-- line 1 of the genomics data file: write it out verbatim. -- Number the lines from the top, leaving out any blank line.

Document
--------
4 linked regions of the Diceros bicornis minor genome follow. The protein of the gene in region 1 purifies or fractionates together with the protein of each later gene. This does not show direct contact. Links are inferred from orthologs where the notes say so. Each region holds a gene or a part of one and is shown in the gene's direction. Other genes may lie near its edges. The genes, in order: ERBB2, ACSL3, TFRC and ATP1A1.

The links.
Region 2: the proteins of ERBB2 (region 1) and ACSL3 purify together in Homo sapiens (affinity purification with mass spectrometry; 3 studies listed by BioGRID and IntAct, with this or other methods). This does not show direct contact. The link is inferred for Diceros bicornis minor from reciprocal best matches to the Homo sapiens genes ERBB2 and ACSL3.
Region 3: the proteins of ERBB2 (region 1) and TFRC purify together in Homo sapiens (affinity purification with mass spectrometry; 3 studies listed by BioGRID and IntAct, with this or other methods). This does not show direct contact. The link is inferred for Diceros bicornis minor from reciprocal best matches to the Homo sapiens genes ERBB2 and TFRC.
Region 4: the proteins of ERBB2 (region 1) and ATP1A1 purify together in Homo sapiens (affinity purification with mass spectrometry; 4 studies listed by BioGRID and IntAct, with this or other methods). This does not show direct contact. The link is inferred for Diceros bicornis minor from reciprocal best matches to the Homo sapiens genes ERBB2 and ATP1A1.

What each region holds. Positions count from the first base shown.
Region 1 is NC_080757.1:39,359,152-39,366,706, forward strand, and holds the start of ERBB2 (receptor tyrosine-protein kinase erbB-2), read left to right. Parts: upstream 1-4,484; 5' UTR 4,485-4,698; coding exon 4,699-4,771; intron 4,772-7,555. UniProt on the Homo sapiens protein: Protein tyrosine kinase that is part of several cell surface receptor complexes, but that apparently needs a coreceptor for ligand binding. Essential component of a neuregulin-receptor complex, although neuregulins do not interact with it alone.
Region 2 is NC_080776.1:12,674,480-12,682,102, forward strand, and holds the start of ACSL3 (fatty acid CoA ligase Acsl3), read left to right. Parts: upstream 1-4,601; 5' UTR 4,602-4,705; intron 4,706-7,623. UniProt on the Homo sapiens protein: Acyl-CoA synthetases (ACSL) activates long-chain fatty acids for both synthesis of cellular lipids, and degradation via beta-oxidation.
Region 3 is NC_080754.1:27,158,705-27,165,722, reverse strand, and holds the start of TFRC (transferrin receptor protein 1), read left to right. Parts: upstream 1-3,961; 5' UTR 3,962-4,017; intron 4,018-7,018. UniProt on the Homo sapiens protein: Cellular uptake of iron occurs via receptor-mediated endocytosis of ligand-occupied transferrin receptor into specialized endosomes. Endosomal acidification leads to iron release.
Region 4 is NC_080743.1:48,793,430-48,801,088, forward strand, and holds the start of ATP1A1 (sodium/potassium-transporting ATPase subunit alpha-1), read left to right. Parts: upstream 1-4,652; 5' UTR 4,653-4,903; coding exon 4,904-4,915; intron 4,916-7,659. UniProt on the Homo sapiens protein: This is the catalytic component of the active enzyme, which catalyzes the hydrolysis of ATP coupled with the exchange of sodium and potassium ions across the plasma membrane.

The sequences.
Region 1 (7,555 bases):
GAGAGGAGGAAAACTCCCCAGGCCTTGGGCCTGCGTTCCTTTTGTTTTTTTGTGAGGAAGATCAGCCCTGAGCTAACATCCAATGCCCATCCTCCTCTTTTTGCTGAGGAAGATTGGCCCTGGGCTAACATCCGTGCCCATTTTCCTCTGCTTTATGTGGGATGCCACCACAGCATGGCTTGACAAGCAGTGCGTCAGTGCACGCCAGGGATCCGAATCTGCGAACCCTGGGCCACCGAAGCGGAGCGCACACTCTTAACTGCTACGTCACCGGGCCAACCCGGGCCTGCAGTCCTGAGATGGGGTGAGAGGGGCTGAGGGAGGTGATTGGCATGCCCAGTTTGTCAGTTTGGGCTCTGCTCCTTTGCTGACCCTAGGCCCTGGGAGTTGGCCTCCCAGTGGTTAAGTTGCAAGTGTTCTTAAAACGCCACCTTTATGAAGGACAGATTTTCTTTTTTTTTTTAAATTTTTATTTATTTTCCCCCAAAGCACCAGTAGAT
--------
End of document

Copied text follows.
4 linked regions of the Diceros bicornis minor genome follow. The protein of the gene in region 1 purifies or fractionates together with the protein of each later gene. This does not show direct contact. Links are inferred from orthologs where the notes say so. Each region holds a gene or a part of one and is shown in the gene's direction. Other genes may lie near its edges. The genes, in order: ERBB2, ACSL3, TFRC and ATP1A1.